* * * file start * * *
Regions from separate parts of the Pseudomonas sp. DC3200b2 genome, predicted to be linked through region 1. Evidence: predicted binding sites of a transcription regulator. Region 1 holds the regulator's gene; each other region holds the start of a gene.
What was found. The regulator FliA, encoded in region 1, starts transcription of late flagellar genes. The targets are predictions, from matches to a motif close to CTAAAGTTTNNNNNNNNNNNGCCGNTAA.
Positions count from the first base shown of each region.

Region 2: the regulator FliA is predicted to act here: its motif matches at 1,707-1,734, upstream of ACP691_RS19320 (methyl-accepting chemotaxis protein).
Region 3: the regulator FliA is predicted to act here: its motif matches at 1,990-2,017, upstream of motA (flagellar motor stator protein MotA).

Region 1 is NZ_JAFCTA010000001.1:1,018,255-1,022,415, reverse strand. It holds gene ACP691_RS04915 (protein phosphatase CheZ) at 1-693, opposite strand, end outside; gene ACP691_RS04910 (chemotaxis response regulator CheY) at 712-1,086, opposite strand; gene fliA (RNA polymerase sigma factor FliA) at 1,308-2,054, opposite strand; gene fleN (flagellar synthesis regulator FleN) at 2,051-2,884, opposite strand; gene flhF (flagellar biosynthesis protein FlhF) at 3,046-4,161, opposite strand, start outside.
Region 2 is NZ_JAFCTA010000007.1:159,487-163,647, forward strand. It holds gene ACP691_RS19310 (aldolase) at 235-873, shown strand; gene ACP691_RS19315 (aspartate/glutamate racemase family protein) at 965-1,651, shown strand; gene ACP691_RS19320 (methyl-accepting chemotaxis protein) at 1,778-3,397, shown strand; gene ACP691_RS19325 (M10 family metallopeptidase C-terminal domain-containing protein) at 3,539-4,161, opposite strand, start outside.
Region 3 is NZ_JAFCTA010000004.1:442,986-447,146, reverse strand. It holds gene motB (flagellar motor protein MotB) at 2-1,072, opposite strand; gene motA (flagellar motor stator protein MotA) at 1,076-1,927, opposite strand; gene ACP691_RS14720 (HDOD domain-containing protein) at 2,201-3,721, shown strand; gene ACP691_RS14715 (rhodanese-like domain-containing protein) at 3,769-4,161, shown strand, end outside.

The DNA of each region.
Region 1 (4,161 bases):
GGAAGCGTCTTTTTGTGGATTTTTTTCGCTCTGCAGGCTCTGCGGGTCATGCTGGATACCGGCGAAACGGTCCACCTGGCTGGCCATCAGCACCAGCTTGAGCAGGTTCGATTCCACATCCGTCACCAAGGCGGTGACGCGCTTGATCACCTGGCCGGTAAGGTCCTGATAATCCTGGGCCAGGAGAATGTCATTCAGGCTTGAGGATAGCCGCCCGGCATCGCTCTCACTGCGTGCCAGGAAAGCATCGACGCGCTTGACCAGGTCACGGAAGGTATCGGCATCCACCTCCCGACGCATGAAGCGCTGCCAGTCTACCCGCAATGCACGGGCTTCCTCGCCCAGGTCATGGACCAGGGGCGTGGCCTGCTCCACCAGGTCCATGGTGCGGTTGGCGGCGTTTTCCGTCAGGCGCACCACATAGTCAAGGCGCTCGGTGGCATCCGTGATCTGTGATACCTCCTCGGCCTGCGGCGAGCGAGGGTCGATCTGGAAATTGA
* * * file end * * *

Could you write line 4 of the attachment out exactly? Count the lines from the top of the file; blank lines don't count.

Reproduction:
Region 2: the regulator FliA is predicted to act here: its motif matches at 1,707-1,734, upstream of ACP691_RS19320 (methyl-accepting chemotaxis protein).